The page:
Our characterization of the Pten null prostate cancer model makes a compelling case that the mutant mouse mimics key features of human prostate cancer development and is a suitable model for investigating the cell- of-origin and cancer stem cells in prostate adenocarcinoma. The goal of this grant application is to test the hypothesis that a specific prostatic cell type is sensitive to the oncogenic transformation and therefore serves as the cell-of-origin of prostate cancer. To the advantage of these investigations, prostate cancer initiation and progression in the Pten mouse model is predictable within a condensed frame, thereby permitting a rapid and systematic study of the cellular, molecular and genetic events linked to tumor development. The Pten model also responds to hormone ablation therapy and develops hormone refractory prostate cancer (HRPC) following prolonged androgen depletion. We will first decipher the prostate epithelial stem-progenitor cell hierarchy under normal physiological conditions and then use this hierarchy map to identify cancer stem cells in the murine prostate cancer models and human prostate cancer samples (Aim 1). We will further address the cellular and molecular basis of HRPC. In particular, the link between androgen-independent growth and cancer stem cells will be carefully examined. With characterized cancer stem cells in hand, we will then investigate the molecular mechanisms underlying prostate cancer stem cell development, including pathways controlling stem cell self- renewal and differentiation, and test the effects of small pathway-specific inhibitors on cancer stem cells and HRPC development (Aim 2). We expect that the identification and functional characterization of both the cell- of-origin of prostate cancer as well as dysregulated signaling pathways will provide essential information for improved detection, diagnosis, and therapy of this disease. Although focused on prostate cancer, the studies outlined here and the mechanisms elucidated in this proposal will be broadly relevant, since PTEN is expressed in all cell types in the human body and PTEN mutations are observed in a variety of human cancers.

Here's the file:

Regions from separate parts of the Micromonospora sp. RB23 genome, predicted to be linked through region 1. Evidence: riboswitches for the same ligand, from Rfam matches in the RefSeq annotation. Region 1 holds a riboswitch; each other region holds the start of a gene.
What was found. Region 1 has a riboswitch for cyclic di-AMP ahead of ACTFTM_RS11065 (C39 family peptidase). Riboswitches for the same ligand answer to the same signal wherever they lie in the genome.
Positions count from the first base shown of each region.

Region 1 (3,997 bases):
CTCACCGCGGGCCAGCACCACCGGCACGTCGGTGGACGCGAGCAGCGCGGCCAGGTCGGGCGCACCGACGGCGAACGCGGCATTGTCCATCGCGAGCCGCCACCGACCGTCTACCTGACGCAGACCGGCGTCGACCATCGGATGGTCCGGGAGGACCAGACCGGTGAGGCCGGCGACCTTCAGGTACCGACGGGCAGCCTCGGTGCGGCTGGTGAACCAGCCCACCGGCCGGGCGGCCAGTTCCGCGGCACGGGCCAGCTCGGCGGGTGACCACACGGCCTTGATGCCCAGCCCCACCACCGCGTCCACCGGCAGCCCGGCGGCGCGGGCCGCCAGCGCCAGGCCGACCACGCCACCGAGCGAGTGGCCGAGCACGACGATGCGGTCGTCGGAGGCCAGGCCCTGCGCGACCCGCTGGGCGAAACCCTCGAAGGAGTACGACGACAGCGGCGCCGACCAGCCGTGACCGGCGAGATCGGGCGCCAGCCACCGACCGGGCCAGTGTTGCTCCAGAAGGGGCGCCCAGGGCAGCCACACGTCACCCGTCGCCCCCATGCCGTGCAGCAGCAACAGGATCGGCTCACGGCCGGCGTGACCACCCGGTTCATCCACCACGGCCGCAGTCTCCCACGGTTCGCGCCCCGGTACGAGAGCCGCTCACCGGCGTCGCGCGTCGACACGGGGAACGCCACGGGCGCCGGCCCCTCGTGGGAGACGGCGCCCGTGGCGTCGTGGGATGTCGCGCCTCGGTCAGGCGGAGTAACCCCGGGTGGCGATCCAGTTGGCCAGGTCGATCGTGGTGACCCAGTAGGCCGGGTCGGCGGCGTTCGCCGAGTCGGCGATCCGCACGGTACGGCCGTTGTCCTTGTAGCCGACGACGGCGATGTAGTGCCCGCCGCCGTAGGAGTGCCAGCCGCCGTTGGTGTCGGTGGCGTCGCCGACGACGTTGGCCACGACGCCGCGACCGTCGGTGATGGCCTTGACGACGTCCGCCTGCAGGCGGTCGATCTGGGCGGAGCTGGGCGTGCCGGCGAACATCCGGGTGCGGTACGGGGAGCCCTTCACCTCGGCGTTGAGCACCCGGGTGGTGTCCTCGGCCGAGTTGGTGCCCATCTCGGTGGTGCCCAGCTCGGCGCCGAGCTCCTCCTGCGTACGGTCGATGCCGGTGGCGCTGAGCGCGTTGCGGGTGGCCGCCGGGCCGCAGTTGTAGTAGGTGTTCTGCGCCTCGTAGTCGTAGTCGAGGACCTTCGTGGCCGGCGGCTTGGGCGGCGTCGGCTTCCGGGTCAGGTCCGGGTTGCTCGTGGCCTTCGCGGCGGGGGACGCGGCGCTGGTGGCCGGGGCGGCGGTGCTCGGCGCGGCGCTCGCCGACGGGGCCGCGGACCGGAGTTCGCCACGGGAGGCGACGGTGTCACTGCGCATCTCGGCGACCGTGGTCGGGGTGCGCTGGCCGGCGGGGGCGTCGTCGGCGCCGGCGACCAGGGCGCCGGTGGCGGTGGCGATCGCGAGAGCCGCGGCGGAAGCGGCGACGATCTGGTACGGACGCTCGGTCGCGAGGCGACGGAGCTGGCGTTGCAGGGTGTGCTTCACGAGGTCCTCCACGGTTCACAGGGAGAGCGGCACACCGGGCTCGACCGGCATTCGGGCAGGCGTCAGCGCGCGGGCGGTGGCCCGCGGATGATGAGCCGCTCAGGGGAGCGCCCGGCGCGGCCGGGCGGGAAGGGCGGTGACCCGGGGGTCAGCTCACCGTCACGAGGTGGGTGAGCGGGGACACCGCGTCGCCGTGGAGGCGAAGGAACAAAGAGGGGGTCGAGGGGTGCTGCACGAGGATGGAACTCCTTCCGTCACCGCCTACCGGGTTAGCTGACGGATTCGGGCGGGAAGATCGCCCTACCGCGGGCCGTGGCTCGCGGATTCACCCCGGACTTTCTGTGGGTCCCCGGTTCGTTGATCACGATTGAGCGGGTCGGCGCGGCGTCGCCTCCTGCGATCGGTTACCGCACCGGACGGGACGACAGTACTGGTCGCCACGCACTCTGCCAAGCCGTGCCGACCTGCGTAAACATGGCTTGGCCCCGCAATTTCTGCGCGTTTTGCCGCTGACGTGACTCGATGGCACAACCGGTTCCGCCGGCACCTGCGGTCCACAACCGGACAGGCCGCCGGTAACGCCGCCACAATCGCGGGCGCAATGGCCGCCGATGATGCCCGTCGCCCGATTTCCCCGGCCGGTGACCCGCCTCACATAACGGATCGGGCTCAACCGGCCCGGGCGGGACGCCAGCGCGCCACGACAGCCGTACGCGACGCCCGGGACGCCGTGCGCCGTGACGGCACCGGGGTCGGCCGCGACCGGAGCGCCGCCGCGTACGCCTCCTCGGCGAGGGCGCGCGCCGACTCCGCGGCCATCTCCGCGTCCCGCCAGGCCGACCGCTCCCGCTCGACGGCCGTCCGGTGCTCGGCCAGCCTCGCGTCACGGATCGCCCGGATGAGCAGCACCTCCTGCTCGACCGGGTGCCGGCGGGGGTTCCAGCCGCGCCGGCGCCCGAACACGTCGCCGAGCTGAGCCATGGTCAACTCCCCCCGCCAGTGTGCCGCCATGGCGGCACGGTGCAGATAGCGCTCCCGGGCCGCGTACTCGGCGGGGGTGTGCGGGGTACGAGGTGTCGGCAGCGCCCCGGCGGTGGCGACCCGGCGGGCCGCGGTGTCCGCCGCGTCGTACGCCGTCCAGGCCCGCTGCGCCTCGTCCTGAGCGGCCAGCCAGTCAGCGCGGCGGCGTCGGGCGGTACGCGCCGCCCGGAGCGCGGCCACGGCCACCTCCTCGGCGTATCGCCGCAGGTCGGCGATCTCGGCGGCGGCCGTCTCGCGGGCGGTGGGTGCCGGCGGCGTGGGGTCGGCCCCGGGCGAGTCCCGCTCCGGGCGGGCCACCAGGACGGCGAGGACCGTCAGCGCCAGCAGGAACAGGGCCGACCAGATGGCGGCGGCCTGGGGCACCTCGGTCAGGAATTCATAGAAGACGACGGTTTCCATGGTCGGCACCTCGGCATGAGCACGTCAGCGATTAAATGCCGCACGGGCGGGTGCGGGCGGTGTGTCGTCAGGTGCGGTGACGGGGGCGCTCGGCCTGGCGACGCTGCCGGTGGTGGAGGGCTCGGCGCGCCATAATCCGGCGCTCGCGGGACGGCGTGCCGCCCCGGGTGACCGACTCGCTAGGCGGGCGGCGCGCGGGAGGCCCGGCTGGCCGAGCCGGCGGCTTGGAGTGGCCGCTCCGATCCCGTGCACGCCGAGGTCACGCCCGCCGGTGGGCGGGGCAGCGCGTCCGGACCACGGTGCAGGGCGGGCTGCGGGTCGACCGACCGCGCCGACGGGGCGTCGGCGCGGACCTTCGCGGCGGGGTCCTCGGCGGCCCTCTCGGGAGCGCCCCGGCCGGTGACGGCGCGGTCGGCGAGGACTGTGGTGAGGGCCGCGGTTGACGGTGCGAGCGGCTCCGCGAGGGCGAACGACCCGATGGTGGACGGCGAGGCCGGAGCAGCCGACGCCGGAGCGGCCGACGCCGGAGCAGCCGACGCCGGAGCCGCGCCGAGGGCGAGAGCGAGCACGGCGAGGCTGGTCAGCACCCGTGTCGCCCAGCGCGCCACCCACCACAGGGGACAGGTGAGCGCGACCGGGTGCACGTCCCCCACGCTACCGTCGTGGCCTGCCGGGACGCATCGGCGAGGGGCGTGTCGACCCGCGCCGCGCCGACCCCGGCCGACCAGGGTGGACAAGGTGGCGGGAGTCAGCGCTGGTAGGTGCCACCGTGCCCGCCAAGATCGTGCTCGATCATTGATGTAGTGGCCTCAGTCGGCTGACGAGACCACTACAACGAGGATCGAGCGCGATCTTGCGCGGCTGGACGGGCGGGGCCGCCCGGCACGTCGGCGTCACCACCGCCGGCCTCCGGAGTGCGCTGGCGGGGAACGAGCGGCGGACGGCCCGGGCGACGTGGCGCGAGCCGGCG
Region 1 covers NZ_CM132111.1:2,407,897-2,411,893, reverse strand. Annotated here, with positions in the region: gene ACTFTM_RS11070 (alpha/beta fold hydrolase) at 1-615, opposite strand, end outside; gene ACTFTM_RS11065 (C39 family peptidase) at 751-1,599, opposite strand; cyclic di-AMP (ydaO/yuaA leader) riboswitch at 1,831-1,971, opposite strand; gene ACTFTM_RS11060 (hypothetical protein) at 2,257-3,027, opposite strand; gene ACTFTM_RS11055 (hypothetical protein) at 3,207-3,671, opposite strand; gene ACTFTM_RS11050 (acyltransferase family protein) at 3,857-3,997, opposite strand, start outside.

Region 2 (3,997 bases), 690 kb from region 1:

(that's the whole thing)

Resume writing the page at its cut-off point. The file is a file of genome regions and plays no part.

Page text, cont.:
Public Health Relevance

Despite its enormous impact on male health, the molecular mechanisms underlying the pathogenesis of prostate cancer remain unsolved. A central focus of this application is to characterize the prostate cancer stem cells and to test whether altered stem cell properties may contribute to prostate cancer development and hormone refractory prostate cancer development. This will help in understanding the origin of the disease and provide rationales for novel, stem cell-targeted treatment.

National Institute of Health (NIH)
National Cancer Institute (NCI)
Research Project (R01)
Project #
Application #
Study Section
Molecular Oncogenesis Study Section (MONC)
Program Officer
Mohla, Suresh
Project Start
Project End
Budget Start
Budget End
Support Year
Fiscal Year
Total Cost
Indirect Cost
University of California Los Angeles
Schools of Medicine
Los Angeles
United States
Zip Code
Garcia, Alejandro J; Ruscetti, Marcus; Arenzana, Teresita L et al. (2014) Pten null prostate epithelium promotes localized myeloid-derived suppressor cell expansion and immune suppression during tumor initiation and progression. Mol Cell Biol 34:2017-28
Mulholland, David J; Kobayashi, Naoko; Ruscetti, Marcus et al. (2012) Pten loss and RAS/MAPK activation cooperate to promote EMT and metastasis initiated from prostate cancer stem/progenitor cells. Cancer Res 72:1878-89
Tran, Linh M; Chang, Chun-Ju; Plaisier, Seema et al. (2012) Determining PTEN functional status by network component deduced transcription factor activities. PLoS One 7:e31053
Mulholland, David J; Tran, Linh M; Li, Yunfeng et al. (2011) Cell autonomous role of PTEN in regulating castration-resistant prostate cancer growth. Cancer Cell 19:792-804
Schlacher, Katharina; Christ, Nicole; Siaud, Nicolas et al. (2011) Double-strand break repair-independent role for BRCA2 in blocking stalled replication fork degradation by MRE11. Cell 145:529-42
Hill, Reginald; Calvopina, Joseph Hargan; Kim, Christine et al. (2010) PTEN loss accelerates KrasG12D-induced pancreatic cancer development. Cancer Res 70:7114-24
Mulholland, David J; Xin, Li; Morim, Ashkan et al. (2009) Lin-Sca-1+CD49fhigh stem/progenitors are tumor-initiating cells in the Pten-null prostate cancer model. Cancer Res 69:8555-62
Haga, Kazunori; Tomioka, Atsushi; Liao, Chun-Peng et al. (2009) PTEN knockout prostate cancer as a model for experimental immunotherapy. J Urol 181:354-62
Couto, Suzana S; Cao, Mei; Duarte, Paulo C et al. (2009) Simultaneous haploinsufficiency of Pten and Trp53 tumor suppressor genes accelerates tumorigenesis in a mouse model of prostate cancer. Differentiation 77:103-11
Guo, Wei; Lasky, Joseph L; Chang, Chun-Ju et al. (2008) Multi-genetic events collaboratively contribute to Pten-null leukaemia stem-cell formation. Nature 453:529-33